Documentaries can be good, but only if they have something to say and aren't basically just clip-jobs from the film. I having the documentaries there for some of the facets, but while I might want to learn about how the effects are done, I honestly don't care about documentaries of how the pencil is made that drew the storyboards, or the toil that goes into craft services on this shoot. And if you're going to do a tour of the production facilities, make it interesting like on the Monsters Inc set.

    Some day, I'll have to check out the rest of the composer commentary tracks that have score-only, but to this day I've never sat through more than 4 minutes of that (and it was the legendary Danny Elfman on Pee Wee's Big Adventure).

    I generally can't stand the notes on the cast & crew because the bulk of 'em are mega-abreviated versions of their IMDB details & bio.

    Um... what other features are there?
    Darth Vader is becoming the Mickey Mouse of Star Wars.

    "In Brooklyn, a castle, is where dwell I"
    The use of a lightsaber does not make one a Jedi, it is the ability to not use it.

  9. #9
    Oh, another thing I thought of is Marketing & Trailers. While I like some of the interesting marketing like international posters (as long as they're different), unless it's an older movie, I really don't care squat for the trailers. Too many trailers these days feel so generic or just so pieced together from the films, no real catch, just the same old trailer-voiceover guy and scenes from the film.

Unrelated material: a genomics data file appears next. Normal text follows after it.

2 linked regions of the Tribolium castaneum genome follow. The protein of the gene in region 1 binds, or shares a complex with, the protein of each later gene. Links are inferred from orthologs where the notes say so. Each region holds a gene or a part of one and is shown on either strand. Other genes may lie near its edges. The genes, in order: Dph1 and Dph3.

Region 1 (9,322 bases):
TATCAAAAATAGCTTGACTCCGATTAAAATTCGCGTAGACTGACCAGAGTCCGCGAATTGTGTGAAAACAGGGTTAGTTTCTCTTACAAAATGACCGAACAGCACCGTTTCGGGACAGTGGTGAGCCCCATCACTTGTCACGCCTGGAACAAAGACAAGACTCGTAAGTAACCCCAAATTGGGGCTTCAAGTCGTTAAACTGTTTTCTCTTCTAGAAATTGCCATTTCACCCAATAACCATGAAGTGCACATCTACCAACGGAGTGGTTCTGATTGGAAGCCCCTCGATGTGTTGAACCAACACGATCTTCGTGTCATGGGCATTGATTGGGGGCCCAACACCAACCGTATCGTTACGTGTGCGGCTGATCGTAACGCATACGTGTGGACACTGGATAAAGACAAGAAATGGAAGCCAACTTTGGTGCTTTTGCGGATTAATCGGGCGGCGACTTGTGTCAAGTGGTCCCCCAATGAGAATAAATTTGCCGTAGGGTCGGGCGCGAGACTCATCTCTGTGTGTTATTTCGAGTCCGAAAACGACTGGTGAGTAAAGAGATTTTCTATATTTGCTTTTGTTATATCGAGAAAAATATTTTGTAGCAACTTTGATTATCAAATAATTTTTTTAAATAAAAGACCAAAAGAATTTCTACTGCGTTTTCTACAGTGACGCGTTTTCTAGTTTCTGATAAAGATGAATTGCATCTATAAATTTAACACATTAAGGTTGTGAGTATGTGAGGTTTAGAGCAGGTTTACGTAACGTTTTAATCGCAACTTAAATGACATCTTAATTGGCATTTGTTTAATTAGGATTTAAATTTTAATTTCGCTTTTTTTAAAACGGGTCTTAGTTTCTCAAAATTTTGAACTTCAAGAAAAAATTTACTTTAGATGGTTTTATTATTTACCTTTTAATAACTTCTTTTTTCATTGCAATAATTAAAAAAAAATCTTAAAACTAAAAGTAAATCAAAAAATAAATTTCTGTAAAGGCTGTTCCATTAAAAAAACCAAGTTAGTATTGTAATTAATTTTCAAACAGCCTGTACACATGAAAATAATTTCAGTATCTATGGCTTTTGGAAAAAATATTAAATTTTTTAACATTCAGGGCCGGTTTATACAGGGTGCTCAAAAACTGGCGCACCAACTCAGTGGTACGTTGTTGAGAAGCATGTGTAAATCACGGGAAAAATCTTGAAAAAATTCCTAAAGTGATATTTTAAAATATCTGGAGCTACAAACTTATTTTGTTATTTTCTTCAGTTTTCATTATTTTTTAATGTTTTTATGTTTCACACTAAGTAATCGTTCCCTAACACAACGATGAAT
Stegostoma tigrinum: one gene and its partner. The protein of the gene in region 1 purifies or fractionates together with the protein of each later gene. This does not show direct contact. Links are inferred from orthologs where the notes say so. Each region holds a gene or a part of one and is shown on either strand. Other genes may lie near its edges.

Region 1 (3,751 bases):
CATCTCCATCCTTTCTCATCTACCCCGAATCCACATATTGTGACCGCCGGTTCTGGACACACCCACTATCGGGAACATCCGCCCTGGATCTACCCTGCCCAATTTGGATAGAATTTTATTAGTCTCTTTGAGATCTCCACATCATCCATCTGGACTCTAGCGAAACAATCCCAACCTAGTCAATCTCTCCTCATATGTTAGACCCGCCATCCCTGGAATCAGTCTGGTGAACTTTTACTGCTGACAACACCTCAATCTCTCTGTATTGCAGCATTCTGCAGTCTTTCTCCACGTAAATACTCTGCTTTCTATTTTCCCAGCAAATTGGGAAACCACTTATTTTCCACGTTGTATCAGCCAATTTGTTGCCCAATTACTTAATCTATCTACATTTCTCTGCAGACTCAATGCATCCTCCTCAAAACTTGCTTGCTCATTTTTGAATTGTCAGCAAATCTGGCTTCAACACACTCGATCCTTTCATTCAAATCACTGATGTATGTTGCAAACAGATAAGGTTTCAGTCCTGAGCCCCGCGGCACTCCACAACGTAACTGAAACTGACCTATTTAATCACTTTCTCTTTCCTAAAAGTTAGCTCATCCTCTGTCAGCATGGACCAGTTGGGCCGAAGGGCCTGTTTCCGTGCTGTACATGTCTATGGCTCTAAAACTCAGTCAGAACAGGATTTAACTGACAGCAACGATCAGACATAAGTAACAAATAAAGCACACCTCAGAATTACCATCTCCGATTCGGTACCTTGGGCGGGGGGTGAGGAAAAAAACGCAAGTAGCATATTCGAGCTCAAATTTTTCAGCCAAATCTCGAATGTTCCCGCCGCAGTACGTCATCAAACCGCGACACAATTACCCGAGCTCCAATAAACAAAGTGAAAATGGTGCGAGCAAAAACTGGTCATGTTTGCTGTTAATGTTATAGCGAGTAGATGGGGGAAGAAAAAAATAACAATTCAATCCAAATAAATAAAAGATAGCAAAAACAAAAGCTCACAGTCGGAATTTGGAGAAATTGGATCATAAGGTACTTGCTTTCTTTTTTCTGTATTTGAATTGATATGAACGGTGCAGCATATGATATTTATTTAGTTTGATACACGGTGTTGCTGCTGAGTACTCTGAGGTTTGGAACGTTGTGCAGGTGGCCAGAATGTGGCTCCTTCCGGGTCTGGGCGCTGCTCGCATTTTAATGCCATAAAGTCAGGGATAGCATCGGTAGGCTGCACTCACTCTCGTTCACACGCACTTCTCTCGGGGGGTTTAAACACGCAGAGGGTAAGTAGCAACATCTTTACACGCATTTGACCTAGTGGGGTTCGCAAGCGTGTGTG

Darth Vader is becoming the Mickey Mouse of Star Wars.

    "In Brooklyn, a castle, is where dwell I"
    The use of a lightsaber does not make one a Jedi, it is the ability to not use it.

  10. #10
    I didn't care for the game in the first Harry Potter movie. Don't lock away features so the only way to view them is by completing a 10 minute process.

    Storyboards or any 2D art is pretty boring with only a few exceptions.

    Access to exclusive online features. First, I don't have a DVD player on my computer, that is why I have the one hooked up to my TV. Second, how long will they support that online crap? In 10 years when I want to share stuff with my kids I'll be left with the stripped down DVD as the online stuff disappeared long ago.

    Multi-angle stuff is pretty worthless too, at least any that I've seen haven't been great.

    Documentaries that are just copies of broadcasts made on HBO or something which were orginally intended as a 1 hour advertisement for the movie. All they do is kiss the butts of the actors and hype up certain action scenes.

    I wish there was a quick and easy way to pop in a disc and just watch the stinking movie. The media is getting bogged down with all these goofy menus. It can take a good 5 minutes to get everything set up to watch a movie. I would like to see a default setting on a DVD player that would do a quick load of a movie and allow us to skip even seeing any menus. It really bugs me that I can't at least fast forwards past the copyright warnings. Some of those take a minute or more to get through.
    "No one helped me so why should I help you?" - College professor circa 1999

    By choosing not to decide you still have made a choice.

    I'm in love with the women of Univision.